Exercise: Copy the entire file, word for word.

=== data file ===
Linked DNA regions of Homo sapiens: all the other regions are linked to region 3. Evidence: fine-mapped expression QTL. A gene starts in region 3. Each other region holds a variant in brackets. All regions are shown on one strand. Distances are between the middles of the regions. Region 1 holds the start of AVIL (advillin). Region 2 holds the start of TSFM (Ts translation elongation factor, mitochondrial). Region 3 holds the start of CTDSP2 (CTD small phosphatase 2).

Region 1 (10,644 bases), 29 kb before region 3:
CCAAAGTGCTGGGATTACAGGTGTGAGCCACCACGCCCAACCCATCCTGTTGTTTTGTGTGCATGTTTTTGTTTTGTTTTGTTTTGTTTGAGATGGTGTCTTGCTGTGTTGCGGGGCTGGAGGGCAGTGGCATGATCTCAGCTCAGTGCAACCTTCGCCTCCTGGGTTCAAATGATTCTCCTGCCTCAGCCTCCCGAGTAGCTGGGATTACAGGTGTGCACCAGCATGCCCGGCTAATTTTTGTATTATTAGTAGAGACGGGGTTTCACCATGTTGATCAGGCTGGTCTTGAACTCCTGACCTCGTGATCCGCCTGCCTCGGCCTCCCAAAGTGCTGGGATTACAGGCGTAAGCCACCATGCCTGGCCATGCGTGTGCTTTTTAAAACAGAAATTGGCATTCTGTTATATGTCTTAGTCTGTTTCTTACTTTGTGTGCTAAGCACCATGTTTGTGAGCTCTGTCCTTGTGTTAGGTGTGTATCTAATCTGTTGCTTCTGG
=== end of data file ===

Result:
Linked DNA regions of Homo sapiens: all the other regions are linked to region 3. Evidence: fine-mapped expression QTL. A gene starts in region 3. Each other region holds a variant in brackets. All regions are shown on one strand. Distances are between the middles of the regions. Region 1 holds the start of AVIL (advillin). Region 2 holds the start of TSFM (Ts translation elongation factor, mitochondrial). Region 3 holds the start of CTDSP2 (CTD small phosphatase 2).

Region 1 (10,644 bases), 29 kb before region 3:
CCAAAGTGCTGGGATTACAGGTGTGAGCCACCACGCCCAACCCATCCTGTTGTTTTGTGTGCATGTTTTTGTTTTGTTTTGTTTTGTTTGAGATGGTGTCTTGCTGTGTTGCGGGGCTGGAGGGCAGTGGCATGATCTCAGCTCAGTGCAACCTTCGCCTCCTGGGTTCAAATGATTCTCCTGCCTCAGCCTCCCGAGTAGCTGGGATTACAGGTGTGCACCAGCATGCCCGGCTAATTTTTGTATTATTAGTAGAGACGGGGTTTCACCATGTTGATCAGGCTGGTCTTGAACTCCTGACCTCGTGATCCGCCTGCCTCGGCCTCCCAAAGTGCTGGGATTACAGGCGTAAGCCACCATGCCTGGCCATGCGTGTGCTTTTTAAAACAGAAATTGGCATTCTGTTATATGTCTTAGTCTGTTTCTTACTTTGTGTGCTAAGCACCATGTTTGTGAGCTCTGTCCTTGTGTTAGGTGTGTATCTAATCTGTTGCTTCTGG